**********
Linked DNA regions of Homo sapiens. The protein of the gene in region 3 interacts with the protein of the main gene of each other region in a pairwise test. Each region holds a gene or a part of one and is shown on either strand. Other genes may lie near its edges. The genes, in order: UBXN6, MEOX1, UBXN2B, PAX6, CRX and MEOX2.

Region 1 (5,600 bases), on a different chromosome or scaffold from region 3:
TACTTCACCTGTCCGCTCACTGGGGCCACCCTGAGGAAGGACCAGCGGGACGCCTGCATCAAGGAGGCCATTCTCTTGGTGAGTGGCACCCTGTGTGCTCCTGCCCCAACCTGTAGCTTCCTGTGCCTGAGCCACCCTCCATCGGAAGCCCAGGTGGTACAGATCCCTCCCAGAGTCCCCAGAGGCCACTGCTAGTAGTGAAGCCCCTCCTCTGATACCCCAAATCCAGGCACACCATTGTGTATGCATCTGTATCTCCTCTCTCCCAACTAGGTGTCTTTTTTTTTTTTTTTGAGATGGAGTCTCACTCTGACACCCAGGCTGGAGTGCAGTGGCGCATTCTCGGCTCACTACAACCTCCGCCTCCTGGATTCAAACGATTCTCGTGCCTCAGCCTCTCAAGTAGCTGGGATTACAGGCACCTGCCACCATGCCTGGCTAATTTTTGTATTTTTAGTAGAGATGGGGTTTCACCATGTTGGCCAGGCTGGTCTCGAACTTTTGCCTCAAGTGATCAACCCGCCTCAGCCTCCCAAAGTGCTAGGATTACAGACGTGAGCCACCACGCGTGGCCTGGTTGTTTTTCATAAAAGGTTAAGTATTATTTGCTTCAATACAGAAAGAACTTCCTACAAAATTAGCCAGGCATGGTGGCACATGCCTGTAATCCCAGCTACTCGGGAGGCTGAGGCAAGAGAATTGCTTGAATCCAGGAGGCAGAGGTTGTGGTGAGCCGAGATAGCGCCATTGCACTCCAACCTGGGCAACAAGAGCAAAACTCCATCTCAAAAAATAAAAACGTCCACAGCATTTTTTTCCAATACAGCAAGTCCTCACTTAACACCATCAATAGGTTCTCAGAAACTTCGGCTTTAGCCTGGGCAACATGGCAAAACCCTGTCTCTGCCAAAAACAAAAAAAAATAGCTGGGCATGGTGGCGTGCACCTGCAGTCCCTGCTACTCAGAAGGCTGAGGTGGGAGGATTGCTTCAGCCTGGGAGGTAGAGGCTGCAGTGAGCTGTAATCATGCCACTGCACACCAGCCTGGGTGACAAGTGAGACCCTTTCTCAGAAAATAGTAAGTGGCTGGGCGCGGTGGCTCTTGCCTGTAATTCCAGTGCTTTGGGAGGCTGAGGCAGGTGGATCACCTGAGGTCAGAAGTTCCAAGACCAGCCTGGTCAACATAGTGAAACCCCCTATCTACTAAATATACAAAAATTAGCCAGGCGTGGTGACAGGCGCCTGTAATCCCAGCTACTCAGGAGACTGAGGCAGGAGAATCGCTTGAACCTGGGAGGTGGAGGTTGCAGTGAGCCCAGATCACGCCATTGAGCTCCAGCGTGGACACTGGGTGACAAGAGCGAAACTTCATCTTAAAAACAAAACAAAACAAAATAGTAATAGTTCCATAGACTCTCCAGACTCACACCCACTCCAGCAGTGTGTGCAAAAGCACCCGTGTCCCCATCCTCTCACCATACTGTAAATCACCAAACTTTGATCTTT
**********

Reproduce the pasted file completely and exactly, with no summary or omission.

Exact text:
Linked DNA regions of Homo sapiens. The protein of the gene in region 3 interacts with the protein of the main gene of each other region in a pairwise test. Each region holds a gene or a part of one and is shown on either strand. Other genes may lie near its edges. The genes, in order: UBXN6, MEOX1, UBXN2B, PAX6, CRX and MEOX2.

Region 1 (5,600 bases), on a different chromosome or scaffold from region 3:
TACTTCACCTGTCCGCTCACTGGGGCCACCCTGAGGAAGGACCAGCGGGACGCCTGCATCAAGGAGGCCATTCTCTTGGTGAGTGGCACCCTGTGTGCTCCTGCCCCAACCTGTAGCTTCCTGTGCCTGAGCCACCCTCCATCGGAAGCCCAGGTGGTACAGATCCCTCCCAGAGTCCCCAGAGGCCACTGCTAGTAGTGAAGCCCCTCCTCTGATACCCCAAATCCAGGCACACCATTGTGTATGCATCTGTATCTCCTCTCTCCCAACTAGGTGTCTTTTTTTTTTTTTTTGAGATGGAGTCTCACTCTGACACCCAGGCTGGAGTGCAGTGGCGCATTCTCGGCTCACTACAACCTCCGCCTCCTGGATTCAAACGATTCTCGTGCCTCAGCCTCTCAAGTAGCTGGGATTACAGGCACCTGCCACCATGCCTGGCTAATTTTTGTATTTTTAGTAGAGATGGGGTTTCACCATGTTGGCCAGGCTGGTCTCGAACTTTTGCCTCAAGTGATCAACCCGCCTCAGCCTCCCAAAGTGCTAGGATTACAGACGTGAGCCACCACGCGTGGCCTGGTTGTTTTTCATAAAAGGTTAAGTATTATTTGCTTCAATACAGAAAGAACTTCCTACAAAATTAGCCAGGCATGGTGGCACATGCCTGTAATCCCAGCTACTCGGGAGGCTGAGGCAAGAGAATTGCTTGAATCCAGGAGGCAGAGGTTGTGGTGAGCCGAGATAGCGCCATTGCACTCCAACCTGGGCAACAAGAGCAAAACTCCATCTCAAAAAATAAAAACGTCCACAGCATTTTTTTCCAATACAGCAAGTCCTCACTTAACACCATCAATAGGTTCTCAGAAACTTCGGCTTTAGCCTGGGCAACATGGCAAAACCCTGTCTCTGCCAAAAACAAAAAAAAATAGCTGGGCATGGTGGCGTGCACCTGCAGTCCCTGCTACTCAGAAGGCTGAGGTGGGAGGATTGCTTCAGCCTGGGAGGTAGAGGCTGCAGTGAGCTGTAATCATGCCACTGCACACCAGCCTGGGTGACAAGTGAGACCCTTTCTCAGAAAATAGTAAGTGGCTGGGCGCGGTGGCTCTTGCCTGTAATTCCAGTGCTTTGGGAGGCTGAGGCAGGTGGATCACCTGAGGTCAGAAGTTCCAAGACCAGCCTGGTCAACATAGTGAAACCCCCTATCTACTAAATATACAAAAATTAGCCAGGCGTGGTGACAGGCGCCTGTAATCCCAGCTACTCAGGAGACTGAGGCAGGAGAATCGCTTGAACCTGGGAGGTGGAGGTTGCAGTGAGCCCAGATCACGCCATTGAGCTCCAGCGTGGACACTGGGTGACAAGAGCGAAACTTCATCTTAAAAACAAAACAAAACAAAATAGTAATAGTTCCATAGACTCTCCAGACTCACACCCACTCCAGCAGTGTGTGCAAAAGCACCCGTGTCCCCATCCTCTCACCATACTGTAAATCACCAAACTTTGATCTTT